Looking to upgrade my compact point-and-shoot camera. Which kind of battery -- Li ion or AA -- holds up better in the cold on the slopes?
Li-ion every time. I try to avoid cameras that take standard (eg AA/AAA) batteries. While they are convenient, I just thing the performance isn't as good.
Get at least one spare Li-ion battery for your camera, and carry the spare in an inside pocket on your jacket to keep it warm when you're on the snow - that way it will hold its charge longer.
You can extend the battery life on the slopes (no matter what type) with a few other tips:
1. Carry the camera in its case, or close to your body.
2. If you're skiing with friends, don't show them every shot you take while you're on the slopes. Equally, don't spend more than a couple of seconds reviewing the photos on the slopes.
3. Switch off the LCD.
(2 & 3 are basically the same issue - the LCD will drain the power, so the less you use it, the better)
Generally, with Li-ion, I'll check or charge the batteries each night, by doing that I probably won't need to use the spare battery, or worry about the 3 tips above.
Thanks to both. So, taking the two messages together: other features being equal, choose a camera that uses a rechargeable LI-ion battery, and do the things listed by WTFH. But if I get a camera for reasons other than the batteries, and it uses AAs, I'll get lithium AAs as recommended by Jamesj.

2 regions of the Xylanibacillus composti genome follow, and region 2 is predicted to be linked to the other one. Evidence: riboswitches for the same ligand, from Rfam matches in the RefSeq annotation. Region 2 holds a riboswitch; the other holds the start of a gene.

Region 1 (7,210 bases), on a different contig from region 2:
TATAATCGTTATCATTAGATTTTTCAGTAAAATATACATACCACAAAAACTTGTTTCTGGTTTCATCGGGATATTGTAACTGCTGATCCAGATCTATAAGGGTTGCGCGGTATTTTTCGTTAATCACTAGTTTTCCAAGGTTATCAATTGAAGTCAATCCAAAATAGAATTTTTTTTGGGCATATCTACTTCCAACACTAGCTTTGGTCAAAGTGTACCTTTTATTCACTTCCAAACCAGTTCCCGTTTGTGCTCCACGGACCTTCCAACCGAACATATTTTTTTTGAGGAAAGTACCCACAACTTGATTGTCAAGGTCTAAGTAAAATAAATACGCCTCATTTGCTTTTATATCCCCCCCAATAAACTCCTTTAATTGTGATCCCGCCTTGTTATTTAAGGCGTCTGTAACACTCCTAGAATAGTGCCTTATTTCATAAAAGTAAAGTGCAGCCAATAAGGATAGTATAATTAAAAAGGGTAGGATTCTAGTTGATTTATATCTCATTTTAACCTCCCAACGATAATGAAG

I have no knowledge about Fox's special Li-ion batteries, but yes, I found regular lithium AA batteries (available in any US drugstore) to be about 5 times longer lasting than regular akaline AA batteries at only about twice the cost. The regular akalines sometimes die without ever working at all on days when temps are in teens or below.
PS: I never review pics on slopes, but take about 30-50 per day and 4 or 5 videos. Two Lithium AA in my inexpensive digital camera will last about 10 days at that pace. I carry extra batteries and camera when on exotic ski trips.
For cold Li-ion batteries are not best option. If your camera will be out on cold longer, then NiMH batteries are still way to go. That's also reason that until very recently all pro cameras had or still have NiMH batteries and not Li-ion batteries.
I'm not sure of your definition of "Very recently", but for the last 5 years or more, Canon pro gear has run on Li, not NiMH
(BP-511 in the 5D and LP-E4 in the 1D)
I was referring exactly to Canon 1d, which are cameras I'm using for my work. 1d and 1ds (original one, mk2 and mk2n) are all using NiMH batteries (NP-E3). 1dmk3 is first one with Li-ion batteries, and reason for Li-ion in mk3 is not better work, but lower weight.